# Generating Prime Numbers

One algorithm that can be used to check if a number is prime is to simply try dividing it by every integer from 2 to its square root. If the remainder upon each division is not zero, the number is prime. Otherwise, its composite. Another algorithm that accomplishes the same task employs the Sieve of Eratosthenes.

Write a class named PrimeNumberGenerator whose main method prompts the user for some positive integer $n$ and a selection of one of the two aforementioned algorithms to be used. The program should then use the algorithm selected to generate and print all of the primes from 2 to $n$, as shown below, reporting at the conclusion of its run how long in milliseconds all of the calculations took. Is there a more efficient method (i.e., a method that takes less time to execute) for larger values of $n$?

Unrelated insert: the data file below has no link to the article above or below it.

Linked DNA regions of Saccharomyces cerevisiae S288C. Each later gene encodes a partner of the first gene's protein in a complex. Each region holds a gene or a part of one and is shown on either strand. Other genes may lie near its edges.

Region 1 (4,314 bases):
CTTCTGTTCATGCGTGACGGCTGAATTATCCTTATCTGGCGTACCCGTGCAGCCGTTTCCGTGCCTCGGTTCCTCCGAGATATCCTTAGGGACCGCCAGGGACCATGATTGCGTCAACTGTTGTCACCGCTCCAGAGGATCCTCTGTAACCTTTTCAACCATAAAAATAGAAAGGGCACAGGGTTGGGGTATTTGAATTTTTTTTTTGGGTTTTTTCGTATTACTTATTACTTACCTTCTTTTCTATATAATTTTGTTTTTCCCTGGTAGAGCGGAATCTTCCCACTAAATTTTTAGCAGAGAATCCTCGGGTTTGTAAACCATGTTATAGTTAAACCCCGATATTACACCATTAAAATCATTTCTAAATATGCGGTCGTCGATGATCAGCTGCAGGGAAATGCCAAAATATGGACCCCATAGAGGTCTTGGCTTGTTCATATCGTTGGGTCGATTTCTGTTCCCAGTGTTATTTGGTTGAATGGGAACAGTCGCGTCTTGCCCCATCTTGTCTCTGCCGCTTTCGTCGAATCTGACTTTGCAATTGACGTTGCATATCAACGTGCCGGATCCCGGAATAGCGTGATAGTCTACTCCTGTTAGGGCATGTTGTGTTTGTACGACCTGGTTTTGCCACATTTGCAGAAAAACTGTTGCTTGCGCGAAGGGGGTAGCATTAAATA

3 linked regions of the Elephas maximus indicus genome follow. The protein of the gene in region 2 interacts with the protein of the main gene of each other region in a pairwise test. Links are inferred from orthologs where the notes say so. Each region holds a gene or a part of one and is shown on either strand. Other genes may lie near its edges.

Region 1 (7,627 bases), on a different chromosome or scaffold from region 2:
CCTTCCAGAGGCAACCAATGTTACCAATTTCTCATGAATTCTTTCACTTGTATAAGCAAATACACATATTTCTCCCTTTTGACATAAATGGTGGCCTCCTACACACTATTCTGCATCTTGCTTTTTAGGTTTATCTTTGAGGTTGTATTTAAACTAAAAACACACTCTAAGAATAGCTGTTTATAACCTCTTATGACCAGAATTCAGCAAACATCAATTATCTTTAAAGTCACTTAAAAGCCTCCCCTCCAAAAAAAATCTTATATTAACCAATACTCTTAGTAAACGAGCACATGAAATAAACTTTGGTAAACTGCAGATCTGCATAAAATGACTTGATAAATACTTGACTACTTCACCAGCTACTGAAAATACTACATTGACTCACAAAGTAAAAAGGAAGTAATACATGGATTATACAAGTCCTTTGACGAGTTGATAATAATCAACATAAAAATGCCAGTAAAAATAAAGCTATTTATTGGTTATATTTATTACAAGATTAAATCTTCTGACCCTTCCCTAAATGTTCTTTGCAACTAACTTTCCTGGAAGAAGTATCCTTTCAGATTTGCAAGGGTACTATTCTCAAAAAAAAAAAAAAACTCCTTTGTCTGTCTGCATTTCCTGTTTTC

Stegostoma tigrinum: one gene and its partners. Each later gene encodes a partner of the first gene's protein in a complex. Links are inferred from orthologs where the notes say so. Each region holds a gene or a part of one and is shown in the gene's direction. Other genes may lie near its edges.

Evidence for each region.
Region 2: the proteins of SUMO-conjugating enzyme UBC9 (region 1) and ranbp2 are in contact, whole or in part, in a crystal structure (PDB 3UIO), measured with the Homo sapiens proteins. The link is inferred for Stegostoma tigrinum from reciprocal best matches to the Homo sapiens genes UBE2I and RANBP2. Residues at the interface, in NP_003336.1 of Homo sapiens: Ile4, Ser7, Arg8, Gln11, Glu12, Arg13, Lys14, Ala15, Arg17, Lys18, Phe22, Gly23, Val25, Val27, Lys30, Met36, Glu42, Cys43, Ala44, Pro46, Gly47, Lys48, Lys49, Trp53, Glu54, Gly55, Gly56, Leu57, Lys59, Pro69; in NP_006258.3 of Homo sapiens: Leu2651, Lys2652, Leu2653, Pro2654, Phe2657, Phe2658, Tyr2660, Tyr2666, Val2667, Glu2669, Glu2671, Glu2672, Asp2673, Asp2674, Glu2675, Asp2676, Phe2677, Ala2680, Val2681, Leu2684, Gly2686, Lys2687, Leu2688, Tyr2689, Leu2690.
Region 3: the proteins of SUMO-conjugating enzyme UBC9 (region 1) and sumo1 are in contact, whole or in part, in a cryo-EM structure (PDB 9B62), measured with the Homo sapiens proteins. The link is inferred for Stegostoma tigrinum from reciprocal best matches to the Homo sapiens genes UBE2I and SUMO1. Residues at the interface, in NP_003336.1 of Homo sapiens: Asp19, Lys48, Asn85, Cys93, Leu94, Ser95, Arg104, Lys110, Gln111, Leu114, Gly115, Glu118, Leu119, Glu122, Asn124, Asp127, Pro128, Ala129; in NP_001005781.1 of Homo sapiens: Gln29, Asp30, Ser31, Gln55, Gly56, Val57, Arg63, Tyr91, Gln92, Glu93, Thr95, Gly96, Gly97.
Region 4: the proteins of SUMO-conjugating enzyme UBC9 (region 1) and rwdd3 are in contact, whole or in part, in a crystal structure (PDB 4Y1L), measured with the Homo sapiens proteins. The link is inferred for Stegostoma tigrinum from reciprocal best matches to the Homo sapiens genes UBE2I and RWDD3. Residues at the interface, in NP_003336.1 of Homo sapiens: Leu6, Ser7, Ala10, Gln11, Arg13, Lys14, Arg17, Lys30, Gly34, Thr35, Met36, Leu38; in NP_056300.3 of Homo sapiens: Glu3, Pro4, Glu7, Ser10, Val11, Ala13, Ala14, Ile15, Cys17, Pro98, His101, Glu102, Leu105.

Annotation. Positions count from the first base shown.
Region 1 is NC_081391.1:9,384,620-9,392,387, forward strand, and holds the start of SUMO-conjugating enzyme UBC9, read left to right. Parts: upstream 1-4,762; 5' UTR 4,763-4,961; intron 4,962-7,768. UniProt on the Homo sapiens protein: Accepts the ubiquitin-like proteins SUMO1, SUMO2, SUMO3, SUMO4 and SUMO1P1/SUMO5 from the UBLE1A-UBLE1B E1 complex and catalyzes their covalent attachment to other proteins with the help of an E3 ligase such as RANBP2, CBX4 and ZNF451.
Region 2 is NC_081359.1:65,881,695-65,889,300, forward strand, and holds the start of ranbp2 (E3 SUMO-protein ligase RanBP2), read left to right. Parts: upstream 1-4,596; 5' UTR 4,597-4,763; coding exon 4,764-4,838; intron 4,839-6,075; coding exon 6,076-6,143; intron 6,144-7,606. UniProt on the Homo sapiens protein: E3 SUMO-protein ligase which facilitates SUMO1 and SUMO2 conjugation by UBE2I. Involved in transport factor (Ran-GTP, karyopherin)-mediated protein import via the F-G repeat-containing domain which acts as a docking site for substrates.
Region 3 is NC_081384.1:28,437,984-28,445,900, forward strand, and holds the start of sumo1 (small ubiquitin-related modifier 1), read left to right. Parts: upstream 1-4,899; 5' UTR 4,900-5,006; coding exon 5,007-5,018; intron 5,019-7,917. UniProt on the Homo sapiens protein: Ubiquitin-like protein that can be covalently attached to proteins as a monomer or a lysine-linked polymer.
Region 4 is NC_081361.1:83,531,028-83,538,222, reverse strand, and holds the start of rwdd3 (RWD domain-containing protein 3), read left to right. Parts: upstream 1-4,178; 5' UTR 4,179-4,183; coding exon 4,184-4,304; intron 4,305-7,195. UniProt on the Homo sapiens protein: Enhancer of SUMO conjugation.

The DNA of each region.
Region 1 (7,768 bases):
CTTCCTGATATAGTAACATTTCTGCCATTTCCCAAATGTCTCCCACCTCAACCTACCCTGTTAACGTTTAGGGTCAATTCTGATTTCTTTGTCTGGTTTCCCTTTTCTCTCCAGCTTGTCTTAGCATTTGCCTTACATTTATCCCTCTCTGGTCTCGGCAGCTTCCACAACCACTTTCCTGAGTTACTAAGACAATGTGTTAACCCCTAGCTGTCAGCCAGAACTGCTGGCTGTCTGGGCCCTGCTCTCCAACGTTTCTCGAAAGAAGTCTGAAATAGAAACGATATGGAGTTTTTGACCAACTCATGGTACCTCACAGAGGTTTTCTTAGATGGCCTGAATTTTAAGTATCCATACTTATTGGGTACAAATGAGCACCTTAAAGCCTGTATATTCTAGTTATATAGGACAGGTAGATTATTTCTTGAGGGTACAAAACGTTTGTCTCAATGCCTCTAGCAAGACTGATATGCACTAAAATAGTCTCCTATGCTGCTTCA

Sample runs:

This program will generate all of the prime numbers from 1 to n
---------------------------------------------------------------
Enter the value of n: 300

Enter '1' to generate them by testing each number's possible divisors,
or '2' to generate them using the Sieve of Eratosthenes: 1

2	3	5	7
11	13	17	19
23	29	31	37
41	43	47	53
59	61	67	71
73	79	83	89
97	101	103	107
109	113	127	131
137	139	149	151
157	163	167	173
179	181	191	193
197	199	211	223
227	229	233	239
241	251	257	263
269	271	277	281
283	293

Generating the list above took 3 milliseconds.

This program will generate all of the prime numbers from 1 to n
---------------------------------------------------------------
Enter the value of n: 100

Enter '1' to generate them by testing each number's possible divisors,
or '2' to generate them using the Sieve of Eratosthenes: 2

2	3	5	7
11	13	17	19
23	29	31	37
41	43	47	53
59	61	67	71
73	79	83	89
97

Generating the list above took 1 millisecond.


Watch the details -- note that when the number of milliseconds equals 1 above, the singular form, "millisecond", is used in the output, while otherwise the plural form, "milliseconds", is used.